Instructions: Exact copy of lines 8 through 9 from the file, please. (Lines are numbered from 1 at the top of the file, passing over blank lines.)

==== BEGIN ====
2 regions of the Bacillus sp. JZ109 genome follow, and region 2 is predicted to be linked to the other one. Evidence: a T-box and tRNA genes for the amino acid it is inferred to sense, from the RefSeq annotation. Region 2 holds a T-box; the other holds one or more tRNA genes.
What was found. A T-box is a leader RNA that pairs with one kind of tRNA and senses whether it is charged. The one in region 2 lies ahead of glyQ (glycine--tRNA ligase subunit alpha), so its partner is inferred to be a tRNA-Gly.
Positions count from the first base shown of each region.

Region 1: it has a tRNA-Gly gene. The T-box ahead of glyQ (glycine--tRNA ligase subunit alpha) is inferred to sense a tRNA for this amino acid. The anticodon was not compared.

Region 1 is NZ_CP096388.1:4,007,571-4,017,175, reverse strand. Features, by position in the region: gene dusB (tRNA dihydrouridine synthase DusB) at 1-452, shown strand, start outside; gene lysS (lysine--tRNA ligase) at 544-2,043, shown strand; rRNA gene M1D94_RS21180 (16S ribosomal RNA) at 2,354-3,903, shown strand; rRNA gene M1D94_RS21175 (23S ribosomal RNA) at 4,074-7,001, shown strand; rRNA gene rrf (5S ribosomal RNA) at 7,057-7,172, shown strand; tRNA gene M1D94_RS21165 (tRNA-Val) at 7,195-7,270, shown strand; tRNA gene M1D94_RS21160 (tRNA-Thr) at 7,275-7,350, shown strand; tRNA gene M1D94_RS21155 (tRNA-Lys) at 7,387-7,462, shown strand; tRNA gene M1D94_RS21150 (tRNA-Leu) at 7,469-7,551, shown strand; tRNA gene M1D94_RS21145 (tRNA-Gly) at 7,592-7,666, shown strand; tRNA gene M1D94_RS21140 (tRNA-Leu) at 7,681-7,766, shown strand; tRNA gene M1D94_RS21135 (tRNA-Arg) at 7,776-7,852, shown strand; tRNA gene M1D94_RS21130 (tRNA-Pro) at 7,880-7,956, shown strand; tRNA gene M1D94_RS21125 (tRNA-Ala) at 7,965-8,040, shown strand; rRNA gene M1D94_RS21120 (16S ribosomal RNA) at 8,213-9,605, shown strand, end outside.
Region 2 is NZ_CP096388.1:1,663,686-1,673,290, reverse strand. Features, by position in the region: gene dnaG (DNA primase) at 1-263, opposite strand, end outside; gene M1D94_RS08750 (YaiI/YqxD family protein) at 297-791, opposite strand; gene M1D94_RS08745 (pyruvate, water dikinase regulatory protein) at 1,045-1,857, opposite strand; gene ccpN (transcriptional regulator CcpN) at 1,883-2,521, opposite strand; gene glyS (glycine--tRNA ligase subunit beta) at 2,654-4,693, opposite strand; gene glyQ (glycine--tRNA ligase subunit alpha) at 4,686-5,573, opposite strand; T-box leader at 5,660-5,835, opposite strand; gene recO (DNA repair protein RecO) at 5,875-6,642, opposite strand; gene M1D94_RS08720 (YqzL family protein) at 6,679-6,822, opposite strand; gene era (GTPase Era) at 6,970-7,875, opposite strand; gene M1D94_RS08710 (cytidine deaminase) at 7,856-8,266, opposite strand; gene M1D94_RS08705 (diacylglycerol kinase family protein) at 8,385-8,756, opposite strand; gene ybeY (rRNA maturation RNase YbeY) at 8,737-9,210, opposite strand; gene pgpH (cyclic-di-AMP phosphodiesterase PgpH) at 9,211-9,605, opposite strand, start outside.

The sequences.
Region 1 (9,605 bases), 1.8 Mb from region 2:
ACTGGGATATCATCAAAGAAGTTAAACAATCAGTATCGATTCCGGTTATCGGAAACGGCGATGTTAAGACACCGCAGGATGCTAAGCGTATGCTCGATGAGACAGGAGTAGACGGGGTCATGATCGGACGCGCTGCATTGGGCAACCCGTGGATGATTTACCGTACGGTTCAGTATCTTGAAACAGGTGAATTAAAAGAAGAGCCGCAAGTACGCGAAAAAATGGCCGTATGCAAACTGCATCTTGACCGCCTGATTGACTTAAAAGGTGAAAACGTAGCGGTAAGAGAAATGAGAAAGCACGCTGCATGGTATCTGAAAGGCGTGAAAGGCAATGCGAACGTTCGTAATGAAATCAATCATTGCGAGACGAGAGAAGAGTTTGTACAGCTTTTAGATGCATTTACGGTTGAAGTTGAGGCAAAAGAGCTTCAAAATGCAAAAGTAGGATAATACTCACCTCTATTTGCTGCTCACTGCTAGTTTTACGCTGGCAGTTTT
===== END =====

Region 1 (9,605 bases), 1.8 Mb from region 2:
ACTGGGATATCATCAAAGAAGTTAAACAATCAGTATCGATTCCGGTTATCGGAAACGGCGATGTTAAGACACCGCAGGATGCTAAGCGTATGCTCGATGAGACAGGAGTAGACGGGGTCATGATCGGACGCGCTGCATTGGGCAACCCGTGGATGATTTACCGTACGGTTCAGTATCTTGAAACAGGTGAATTAAAAGAAGAGCCGCAAGTACGCGAAAAAATGGCCGTATGCAAACTGCATCTTGACCGCCTGATTGACTTAAAAGGTGAAAACGTAGCGGTAAGAGAAATGAGAAAGCACGCTGCATGGTATCTGAAAGGCGTGAAAGGCAATGCGAACGTTCGTAATGAAATCAATCATTGCGAGACGAGAGAAGAGTTTGTACAGCTTTTAGATGCATTTACGGTTGAAGTTGAGGCAAAAGAGCTTCAAAATGCAAAAGTAGGATAATACTCACCTCTATTTGCTGCTCACTGCTAGTTTTACGCTGGCAGTTTT